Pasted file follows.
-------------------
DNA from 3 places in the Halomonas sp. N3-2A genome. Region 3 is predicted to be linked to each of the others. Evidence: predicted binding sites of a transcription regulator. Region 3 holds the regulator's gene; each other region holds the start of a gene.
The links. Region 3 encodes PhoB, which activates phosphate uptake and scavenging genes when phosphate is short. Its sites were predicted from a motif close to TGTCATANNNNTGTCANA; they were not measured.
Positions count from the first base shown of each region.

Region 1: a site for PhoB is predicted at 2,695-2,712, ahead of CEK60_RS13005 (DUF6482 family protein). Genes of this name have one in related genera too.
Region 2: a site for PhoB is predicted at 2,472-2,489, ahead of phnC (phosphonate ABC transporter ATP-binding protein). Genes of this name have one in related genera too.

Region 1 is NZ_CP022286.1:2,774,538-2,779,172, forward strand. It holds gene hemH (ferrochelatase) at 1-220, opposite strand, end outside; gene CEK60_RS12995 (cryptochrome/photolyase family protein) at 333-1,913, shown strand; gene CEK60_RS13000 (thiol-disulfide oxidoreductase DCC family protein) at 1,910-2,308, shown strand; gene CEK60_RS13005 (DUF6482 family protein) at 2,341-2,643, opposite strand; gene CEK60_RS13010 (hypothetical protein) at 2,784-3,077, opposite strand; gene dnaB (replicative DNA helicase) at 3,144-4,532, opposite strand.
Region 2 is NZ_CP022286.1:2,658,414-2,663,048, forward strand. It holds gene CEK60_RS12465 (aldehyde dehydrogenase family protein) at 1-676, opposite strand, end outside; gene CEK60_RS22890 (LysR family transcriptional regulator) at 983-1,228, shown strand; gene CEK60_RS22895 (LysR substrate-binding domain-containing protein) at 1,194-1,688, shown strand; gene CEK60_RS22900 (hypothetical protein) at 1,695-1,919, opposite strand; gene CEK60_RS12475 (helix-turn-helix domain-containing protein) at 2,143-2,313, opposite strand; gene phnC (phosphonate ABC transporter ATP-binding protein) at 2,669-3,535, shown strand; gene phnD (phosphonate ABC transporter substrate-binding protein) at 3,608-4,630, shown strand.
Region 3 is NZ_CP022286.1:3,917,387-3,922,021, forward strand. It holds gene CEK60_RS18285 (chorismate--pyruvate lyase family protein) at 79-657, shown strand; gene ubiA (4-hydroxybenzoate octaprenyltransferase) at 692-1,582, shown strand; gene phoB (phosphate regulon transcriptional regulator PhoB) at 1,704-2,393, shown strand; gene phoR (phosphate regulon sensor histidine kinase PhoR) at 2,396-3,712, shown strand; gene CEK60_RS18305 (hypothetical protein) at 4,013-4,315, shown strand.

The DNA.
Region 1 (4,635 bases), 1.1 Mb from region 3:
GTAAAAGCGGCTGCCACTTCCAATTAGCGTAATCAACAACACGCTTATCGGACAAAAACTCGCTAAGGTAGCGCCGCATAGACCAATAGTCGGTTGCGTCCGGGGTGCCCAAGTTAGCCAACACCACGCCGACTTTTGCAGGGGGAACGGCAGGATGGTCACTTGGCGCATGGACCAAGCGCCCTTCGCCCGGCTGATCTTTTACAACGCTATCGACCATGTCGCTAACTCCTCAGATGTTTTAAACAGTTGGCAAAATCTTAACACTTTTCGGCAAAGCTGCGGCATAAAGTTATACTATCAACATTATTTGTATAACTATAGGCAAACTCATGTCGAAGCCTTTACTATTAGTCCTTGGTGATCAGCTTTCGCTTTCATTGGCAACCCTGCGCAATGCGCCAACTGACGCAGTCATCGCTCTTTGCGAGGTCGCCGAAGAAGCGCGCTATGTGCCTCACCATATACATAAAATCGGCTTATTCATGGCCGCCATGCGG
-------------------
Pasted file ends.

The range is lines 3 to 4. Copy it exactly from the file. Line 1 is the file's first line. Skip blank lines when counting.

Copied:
Positions count from the first base shown of each region.

Region 1: a site for PhoB is predicted at 2,695-2,712, ahead of CEK60_RS13005 (DUF6482 family protein). Genes of this name have one in related genera too.